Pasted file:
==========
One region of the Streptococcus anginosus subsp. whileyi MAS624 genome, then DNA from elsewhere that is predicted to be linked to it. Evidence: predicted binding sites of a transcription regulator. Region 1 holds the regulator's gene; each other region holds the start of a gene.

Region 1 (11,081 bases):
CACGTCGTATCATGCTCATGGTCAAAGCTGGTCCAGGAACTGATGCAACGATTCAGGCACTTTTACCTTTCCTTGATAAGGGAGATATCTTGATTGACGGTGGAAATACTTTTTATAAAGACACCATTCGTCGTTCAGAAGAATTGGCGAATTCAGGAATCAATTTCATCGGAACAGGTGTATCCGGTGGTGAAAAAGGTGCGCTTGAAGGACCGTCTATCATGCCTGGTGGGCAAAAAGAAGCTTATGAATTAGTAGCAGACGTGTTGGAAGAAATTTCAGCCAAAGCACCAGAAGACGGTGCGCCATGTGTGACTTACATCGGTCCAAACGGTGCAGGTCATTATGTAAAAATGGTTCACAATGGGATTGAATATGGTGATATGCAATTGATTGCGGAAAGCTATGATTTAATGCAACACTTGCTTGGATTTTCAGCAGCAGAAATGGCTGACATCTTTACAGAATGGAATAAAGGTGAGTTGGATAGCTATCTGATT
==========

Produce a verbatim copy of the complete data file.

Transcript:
One region of the Streptococcus anginosus subsp. whileyi MAS624 genome, then DNA from elsewhere that is predicted to be linked to it. Evidence: predicted binding sites of a transcription regulator. Region 1 holds the regulator's gene; each other region holds the start of a gene.

Region 1 (11,081 bases):
CACGTCGTATCATGCTCATGGTCAAAGCTGGTCCAGGAACTGATGCAACGATTCAGGCACTTTTACCTTTCCTTGATAAGGGAGATATCTTGATTGACGGTGGAAATACTTTTTATAAAGACACCATTCGTCGTTCAGAAGAATTGGCGAATTCAGGAATCAATTTCATCGGAACAGGTGTATCCGGTGGTGAAAAAGGTGCGCTTGAAGGACCGTCTATCATGCCTGGTGGGCAAAAAGAAGCTTATGAATTAGTAGCAGACGTGTTGGAAGAAATTTCAGCCAAAGCACCAGAAGACGGTGCGCCATGTGTGACTTACATCGGTCCAAACGGTGCAGGTCATTATGTAAAAATGGTTCACAATGGGATTGAATATGGTGATATGCAATTGATTGCGGAAAGCTATGATTTAATGCAACACTTGCTTGGATTTTCAGCAGCAGAAATGGCTGACATCTTTACAGAATGGAATAAAGGTGAGTTGGATAGCTATCTGATT